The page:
By the end of Lollapalooza that year, Jane's Addiction would be over -- but more popular than ever. The rift in the band, however, was clear from that first show.
"The guys in Jane's Addiction got into a fist fight on stage. It was a hell of a way to debut," recalls Andy Cirzan, vice president of Chicago's Jam Productions. Jam would be producing the inaugural Lollapalooza when it reached the Chicago suburbs, so Cirzan had flown to Phoenix to see how it was going down. "The fight continued off stage. There was some definite roundhousing going on. I don't know if anyone landed a punch, but I specifically saw some punches flying as they left the stage."
"Yeah, well, that's why we were leaving," Farrell admits.
The rest of the Lolla lineup that first year: Nine Inch Nails, Siouxsie & the Banshees, Living Colour, Ice T & Body Count, the Butthole Surfers, Rollins Band, the Violent Femmes and Fishbone. (See where the Lolla class of '91 is now.)
Emergency Broadcast Network, a group of video artists, bewildered fans at some of the shows by projecting soundtracked films between sets (basically the kind of electronica videos now all over YouTube). In San Francisco, an all-black heavy metal band, Othello's Revenge, played 1991's only side stage.
(That same Aug. 3, 1991, weekend in Chicago also offered Bonnie Raitt with Chris Isaak at Poplar Creek, the O'Jays at the Arie Crown Theatre, Kelly Willis at Schubas, Dizzy Gillespie at Ravinia, and the South Shore Jazz Festival featuring the Count Basie Orchestra at the South Shore Cultural Center.)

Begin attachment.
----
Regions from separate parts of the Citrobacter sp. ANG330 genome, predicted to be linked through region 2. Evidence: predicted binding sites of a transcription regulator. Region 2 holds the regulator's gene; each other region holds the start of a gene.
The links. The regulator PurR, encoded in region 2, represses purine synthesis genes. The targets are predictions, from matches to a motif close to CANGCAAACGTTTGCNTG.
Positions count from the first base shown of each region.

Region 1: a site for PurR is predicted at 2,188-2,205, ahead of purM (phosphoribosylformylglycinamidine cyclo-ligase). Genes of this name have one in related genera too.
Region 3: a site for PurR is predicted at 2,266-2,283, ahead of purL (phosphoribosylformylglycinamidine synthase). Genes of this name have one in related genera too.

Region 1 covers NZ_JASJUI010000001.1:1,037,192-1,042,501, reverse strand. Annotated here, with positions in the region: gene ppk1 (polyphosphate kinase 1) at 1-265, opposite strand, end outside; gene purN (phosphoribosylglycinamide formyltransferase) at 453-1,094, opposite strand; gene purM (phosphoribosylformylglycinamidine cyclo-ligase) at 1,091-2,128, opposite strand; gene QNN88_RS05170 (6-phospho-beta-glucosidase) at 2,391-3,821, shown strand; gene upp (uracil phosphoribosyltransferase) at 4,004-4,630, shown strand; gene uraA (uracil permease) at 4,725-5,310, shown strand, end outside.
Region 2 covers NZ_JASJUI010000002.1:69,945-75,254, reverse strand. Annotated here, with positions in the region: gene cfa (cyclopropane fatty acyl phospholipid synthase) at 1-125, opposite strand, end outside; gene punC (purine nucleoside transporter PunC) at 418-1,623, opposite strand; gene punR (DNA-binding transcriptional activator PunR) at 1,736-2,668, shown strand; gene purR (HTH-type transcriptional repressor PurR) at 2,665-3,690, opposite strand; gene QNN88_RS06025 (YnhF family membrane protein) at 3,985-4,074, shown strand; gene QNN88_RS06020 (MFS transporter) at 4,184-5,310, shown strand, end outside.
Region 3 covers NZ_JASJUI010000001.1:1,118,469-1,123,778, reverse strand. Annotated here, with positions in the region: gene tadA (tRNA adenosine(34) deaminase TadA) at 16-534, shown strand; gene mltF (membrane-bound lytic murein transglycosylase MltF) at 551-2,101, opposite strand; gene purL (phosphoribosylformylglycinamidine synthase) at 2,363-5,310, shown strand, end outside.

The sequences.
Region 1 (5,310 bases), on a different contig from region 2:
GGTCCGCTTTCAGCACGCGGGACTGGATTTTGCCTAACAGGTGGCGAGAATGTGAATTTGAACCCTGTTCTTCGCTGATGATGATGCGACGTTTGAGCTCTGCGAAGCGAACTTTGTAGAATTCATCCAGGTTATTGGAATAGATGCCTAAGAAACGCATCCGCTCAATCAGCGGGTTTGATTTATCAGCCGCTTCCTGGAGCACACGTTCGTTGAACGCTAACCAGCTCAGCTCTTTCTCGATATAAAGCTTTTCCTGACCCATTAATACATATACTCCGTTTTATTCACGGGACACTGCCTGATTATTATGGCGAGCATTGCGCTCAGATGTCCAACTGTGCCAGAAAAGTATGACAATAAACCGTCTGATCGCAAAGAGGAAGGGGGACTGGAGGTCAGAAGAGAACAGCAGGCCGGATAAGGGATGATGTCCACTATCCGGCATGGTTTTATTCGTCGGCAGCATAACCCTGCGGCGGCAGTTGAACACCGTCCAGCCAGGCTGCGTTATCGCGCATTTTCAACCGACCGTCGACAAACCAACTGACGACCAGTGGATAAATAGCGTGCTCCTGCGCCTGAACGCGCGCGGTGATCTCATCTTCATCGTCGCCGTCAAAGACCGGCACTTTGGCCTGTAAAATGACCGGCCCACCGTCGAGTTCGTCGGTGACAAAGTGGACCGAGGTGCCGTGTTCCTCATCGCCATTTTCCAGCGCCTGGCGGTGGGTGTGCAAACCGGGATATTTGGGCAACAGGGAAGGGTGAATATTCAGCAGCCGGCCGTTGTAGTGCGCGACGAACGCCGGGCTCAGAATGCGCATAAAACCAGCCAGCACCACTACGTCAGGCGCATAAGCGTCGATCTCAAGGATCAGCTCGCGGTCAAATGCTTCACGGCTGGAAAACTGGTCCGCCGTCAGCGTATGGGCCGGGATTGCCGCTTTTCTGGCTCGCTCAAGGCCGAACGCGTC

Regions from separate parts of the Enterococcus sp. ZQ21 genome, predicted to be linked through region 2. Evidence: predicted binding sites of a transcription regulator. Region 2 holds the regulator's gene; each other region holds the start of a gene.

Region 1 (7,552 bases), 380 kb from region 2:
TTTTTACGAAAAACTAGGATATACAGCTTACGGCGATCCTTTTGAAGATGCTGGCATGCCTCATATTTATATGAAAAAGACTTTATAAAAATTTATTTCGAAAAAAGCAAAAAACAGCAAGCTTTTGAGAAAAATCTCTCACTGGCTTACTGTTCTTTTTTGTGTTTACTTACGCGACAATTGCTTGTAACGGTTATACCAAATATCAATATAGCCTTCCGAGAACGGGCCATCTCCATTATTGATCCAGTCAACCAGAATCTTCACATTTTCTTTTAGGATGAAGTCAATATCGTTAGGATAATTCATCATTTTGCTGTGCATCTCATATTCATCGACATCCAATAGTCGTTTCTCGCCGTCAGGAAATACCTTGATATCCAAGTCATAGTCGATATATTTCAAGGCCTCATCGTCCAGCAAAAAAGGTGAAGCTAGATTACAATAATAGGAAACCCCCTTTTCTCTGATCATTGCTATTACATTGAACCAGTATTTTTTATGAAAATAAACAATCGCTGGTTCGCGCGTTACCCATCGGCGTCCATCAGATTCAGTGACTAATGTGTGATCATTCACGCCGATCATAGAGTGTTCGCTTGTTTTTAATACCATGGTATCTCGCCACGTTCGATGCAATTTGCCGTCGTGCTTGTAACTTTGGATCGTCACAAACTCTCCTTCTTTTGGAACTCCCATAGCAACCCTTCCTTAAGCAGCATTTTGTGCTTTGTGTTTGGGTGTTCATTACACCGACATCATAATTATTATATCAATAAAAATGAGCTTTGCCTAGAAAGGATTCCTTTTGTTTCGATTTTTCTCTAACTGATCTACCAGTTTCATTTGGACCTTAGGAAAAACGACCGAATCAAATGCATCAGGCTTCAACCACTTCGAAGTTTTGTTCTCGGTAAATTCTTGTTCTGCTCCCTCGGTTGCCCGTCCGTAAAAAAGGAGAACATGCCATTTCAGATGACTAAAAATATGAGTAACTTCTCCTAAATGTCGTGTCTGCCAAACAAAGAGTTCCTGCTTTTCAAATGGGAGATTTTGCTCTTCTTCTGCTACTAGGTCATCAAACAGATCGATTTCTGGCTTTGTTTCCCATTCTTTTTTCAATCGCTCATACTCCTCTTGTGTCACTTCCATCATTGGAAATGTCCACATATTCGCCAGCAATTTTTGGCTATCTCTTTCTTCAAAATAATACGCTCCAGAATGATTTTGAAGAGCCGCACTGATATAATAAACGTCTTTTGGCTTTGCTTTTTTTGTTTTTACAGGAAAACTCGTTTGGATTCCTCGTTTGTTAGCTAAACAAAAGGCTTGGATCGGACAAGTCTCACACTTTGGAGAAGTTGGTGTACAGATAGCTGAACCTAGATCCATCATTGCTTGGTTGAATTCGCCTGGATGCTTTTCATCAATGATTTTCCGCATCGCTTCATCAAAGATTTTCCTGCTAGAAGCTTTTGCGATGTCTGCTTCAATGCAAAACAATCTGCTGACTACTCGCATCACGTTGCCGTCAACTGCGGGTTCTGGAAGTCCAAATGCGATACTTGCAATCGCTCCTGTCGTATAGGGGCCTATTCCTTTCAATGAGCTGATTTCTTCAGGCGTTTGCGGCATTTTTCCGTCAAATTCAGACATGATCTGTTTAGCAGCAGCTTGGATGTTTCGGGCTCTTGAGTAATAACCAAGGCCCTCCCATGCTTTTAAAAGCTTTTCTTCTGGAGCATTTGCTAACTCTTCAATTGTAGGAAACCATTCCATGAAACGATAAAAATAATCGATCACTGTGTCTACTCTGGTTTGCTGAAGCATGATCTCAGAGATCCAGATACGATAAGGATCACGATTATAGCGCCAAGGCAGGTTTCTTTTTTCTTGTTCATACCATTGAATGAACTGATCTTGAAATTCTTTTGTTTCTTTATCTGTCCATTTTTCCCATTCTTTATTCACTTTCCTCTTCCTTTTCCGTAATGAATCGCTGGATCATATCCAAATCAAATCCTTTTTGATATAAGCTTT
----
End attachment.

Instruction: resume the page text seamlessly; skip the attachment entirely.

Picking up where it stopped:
The idea of a multi-band festival wasn't that unusual in 1991. One that moved around the country was.
"The festival scene had been in Europe for a long time, and lot of this was modeled on that idea. But those were all destination festivals. To take this thing a put it on the road, that was unheard of," Cirzan says. "You're not talking about two or three bands and their equipment. Now you're talking about eight or nine bands, stages, vending, kiosks, and moving it all across America."
The more Farrell thought about what he wanted to do, brainstorming after that initial "whatever you want" phone call, the more he wanted to do.
"I was thinking in terms of what else would happen on the grounds. I really wanted an art gallery," Farrell says. "That's the first extracurricular, front-of-house idea I had, to have a traveling art gallery. From there, I started thinking, well, that covers the ground, but what about the sky? So I wanted hot-air balloons. I kept on going. I didn't get resistance on anything except the hot-air balloons. We managed to do it one year, but a balloon only holds two to four people at a time. It wasn't cost effective."
Even the first Lollapalooza provided plenty of extra, non-musical distraction to fill the long hours in the summer sun. In addition to shops full of trinkets and food vendors, numerous organizations were spreading their gospels. Greenpeace had a heavy presence, and informational kiosks abounded for groups such as Rock the Vote, the League of Women Voters, People for the Ethical Treatment of Animals, the National Abortion Rights Action League, Handgun Control Inc. and the Citizenship Education Fund. The Amok Bookstore sold banned books.
Jeffrey Othello, namesake leader of Othello's Revenge, christened Lollapalooza's first side stage. After working his way through college in concert security for legendary Bay Area promoter Bill Graham, Othello's first band was booked at Graham's 1990 festival, A Gathering of the Tribes. A precursor to Lollapalooza, this two-day event -- a mini-tour organized by the Cult's Ian Astbury, with the first day outside San Francisco and the second outside Los Angeles -- featured a diverse bill that included Soundgarden, the Indigo Girls, Ice T, Queen Latifah, Iggy Pop, Joan Baez and more.